With the evolving Affordable Care Act reforms and widespread digitization of healthcare data, payers are likely to make significant investments in analytics and business intelligence.
Quality measurement is becoming more complex
Reporting of quality measures continues to generate interest, and health plans have to evolve their systems to manage changing measure sets and introduce new measures from various federal and commercial institutions (National Committee for Quality Assurance and Centers for Medicare & Medicaid Services). NCQA, for example, has proposed eight new measures, edits to three existing measures, and changes to three guidelines, for Healthcare Effectiveness Data and Information Set (HEDIS) 2016.
Likewise, the 2016 publication from CMS for Medicare Advantage plans to stop bonus payments to plans having a STAR rating that is less than four, making it even more necessary for health plans to achieve a higher STAR rating next year.
To effectively measure, report and improve quality scores, payers need to leverage enterprise analytics that help them unify and process clinical and financial data from multiple sources. These tools will help analyze provider performance, benchmark quality scores against peers and identify areas of improvement. In addition, payers should be able to perform population stratification, risk profiling, assess physician performance and report gaps-in-care.
FWA (fraud, waste and abuse) is gaining prominence
Claims fraud is not new to the payer industry. Every year, fraudulent claims cost billions of dollars to payers, with issues ranging from ineligible payments to inappropriate treatment claims. In its 2015 Outlook on Healthcare Fraud, the Bureau of National Affairs expects an increase in fraud investigations around false claims, insurance exchanges, healthcare executive involvement, data breaches and cyber security.
Claims fraud has been difficult to control over the years, partly because access to longitudinal patient records was limited to providers. For example, there may be cases where patients were billed for services not provided or where providers were administering tests and treatments that are not medically required. With access to claims data only, payers have no way to identify such cases of fraud, unless they can map claims with actual patient records.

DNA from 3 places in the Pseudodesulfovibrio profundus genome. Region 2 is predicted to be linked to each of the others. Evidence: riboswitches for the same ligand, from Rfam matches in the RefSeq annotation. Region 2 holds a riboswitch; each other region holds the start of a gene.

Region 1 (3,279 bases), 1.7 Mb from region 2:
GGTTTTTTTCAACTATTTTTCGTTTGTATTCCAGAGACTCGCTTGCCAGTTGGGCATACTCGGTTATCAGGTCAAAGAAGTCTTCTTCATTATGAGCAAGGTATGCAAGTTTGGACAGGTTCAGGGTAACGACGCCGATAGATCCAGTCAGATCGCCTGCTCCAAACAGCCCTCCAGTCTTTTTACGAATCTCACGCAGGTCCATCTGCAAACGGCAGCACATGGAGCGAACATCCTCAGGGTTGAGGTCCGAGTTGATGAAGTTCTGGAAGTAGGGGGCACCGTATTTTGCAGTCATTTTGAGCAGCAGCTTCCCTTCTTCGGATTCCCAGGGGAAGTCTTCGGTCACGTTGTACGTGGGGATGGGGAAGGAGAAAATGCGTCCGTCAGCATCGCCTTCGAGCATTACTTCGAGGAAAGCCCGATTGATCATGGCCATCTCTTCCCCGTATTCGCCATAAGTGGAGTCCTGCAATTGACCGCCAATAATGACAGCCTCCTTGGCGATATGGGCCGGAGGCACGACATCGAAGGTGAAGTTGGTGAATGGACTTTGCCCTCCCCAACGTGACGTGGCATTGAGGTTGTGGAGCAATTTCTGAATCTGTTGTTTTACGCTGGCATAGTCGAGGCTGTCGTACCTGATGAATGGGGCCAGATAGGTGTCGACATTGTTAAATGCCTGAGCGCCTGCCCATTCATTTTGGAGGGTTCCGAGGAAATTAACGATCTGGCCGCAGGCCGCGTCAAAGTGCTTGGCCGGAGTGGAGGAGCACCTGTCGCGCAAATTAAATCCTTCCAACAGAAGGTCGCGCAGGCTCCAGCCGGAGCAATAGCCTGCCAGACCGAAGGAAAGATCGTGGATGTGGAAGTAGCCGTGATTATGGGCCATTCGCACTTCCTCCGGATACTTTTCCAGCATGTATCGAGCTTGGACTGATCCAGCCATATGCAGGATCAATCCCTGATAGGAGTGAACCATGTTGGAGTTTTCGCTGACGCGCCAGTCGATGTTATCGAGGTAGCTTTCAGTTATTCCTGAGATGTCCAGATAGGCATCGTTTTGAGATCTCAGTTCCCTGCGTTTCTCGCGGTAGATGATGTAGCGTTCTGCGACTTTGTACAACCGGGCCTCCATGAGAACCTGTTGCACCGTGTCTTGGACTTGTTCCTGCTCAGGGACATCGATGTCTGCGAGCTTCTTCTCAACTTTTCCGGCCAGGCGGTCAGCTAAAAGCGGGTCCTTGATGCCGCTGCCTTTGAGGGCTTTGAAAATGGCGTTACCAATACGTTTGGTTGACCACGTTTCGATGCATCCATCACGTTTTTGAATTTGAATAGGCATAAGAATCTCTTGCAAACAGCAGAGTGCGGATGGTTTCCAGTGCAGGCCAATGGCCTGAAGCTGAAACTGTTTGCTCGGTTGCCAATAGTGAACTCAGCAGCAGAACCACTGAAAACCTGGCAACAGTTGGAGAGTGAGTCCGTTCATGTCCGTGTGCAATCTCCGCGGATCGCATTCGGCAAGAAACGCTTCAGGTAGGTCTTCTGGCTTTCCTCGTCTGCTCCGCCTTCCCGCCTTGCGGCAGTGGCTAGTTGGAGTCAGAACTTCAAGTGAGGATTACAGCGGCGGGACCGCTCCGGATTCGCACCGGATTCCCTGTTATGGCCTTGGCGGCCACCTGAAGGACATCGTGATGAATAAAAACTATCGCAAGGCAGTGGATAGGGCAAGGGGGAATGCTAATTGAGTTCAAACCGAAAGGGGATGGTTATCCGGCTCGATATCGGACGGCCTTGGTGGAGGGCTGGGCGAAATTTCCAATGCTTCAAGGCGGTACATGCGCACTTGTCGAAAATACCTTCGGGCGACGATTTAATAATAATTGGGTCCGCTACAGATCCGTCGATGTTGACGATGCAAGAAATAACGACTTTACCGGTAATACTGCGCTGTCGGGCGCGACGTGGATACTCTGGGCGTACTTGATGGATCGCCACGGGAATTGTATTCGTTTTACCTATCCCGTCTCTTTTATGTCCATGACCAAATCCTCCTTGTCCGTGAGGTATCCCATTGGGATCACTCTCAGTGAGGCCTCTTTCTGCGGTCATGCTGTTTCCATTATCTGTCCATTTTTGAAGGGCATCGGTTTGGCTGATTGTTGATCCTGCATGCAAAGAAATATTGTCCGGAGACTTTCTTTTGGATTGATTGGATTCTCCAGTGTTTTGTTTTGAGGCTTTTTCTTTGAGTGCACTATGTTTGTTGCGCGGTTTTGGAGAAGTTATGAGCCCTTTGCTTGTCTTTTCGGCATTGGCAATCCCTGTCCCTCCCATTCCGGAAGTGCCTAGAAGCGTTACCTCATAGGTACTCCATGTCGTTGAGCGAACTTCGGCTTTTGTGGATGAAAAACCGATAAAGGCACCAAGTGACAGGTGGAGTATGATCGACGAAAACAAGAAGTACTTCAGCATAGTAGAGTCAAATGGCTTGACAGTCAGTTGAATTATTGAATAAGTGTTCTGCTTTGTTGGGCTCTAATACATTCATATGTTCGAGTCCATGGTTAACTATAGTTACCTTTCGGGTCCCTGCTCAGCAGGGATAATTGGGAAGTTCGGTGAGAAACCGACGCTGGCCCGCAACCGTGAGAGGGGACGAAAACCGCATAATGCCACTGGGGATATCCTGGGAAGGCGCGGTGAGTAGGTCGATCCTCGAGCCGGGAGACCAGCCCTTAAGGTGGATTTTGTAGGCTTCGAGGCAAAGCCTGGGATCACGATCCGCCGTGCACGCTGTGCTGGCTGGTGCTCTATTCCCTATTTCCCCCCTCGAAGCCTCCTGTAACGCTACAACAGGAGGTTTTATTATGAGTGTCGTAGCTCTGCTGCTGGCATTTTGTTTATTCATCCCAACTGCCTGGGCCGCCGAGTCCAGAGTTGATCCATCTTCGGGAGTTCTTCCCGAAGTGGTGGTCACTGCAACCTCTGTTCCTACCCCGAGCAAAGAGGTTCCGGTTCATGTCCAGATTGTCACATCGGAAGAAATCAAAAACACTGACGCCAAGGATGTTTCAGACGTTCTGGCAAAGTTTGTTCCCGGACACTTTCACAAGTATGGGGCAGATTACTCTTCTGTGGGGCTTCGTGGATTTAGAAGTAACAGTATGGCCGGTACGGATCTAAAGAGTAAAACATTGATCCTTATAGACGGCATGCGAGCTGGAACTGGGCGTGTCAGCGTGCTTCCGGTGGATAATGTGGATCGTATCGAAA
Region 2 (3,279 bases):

In cases where data may have been available to payer organizations or investigators, existing analytics technology and processes are generally not equipped to deal with the sheer volume of patient data that had to be processed.
However, the increased focus on healthcare interoperability, and recent innovations in technology like big data and cloud computing, now allow health plans and investigators address these challenges to a great extent—to identify abnormal medical event sequences, track duplicate claims, profile claimants with higher probability of FWA and analyze unstructured data.
Key technology challenges
With disintegrated, legacy technology environments, organizations face multiple hurdles. For one, advanced payer analytics solutions will need to ingest data from various third-party entities such as physicians, hospitals, labs and other ancillary sources in order to be effective. Current payer IT setups is hardly geared to aggregate, manage and analyze clinical data from such sources.
There is also the challenge of adapting to changing regulations, especially in areas like HEDIS compliance. Organizations would need analytics and reporting tools that can continuously adapt to changing measure sets, while providing performance comparisons and benchmarks against these configurable goals.
In addition, technologies like big data and predictive analytics can be effectively leveraged only when payers are able to build a tightly integrated portfolio of healthcare tools and accelerators to manage huge volumes of large structured and unstructured healthcare data sets. Accelerators should be configurable to ingest data from a variety of source systems such electronic health records (EHR), picture archiving communication systems (PACS), practice management software (PMS), biometric devices, mobile apps, social media, etc. using industry standard transport mechanisms (e.g. REST, MLLP, XDS, DICOM).
Of course, in the new information environment that includes mobile and cloud technology, with greater exposure to external data and systems, organizations need to increase their focus on data security and encryption, data privacy, user and access management, interoperability (Health Level Seven International and Fast Healthcare Interoperability Resource) and clinical terminology support.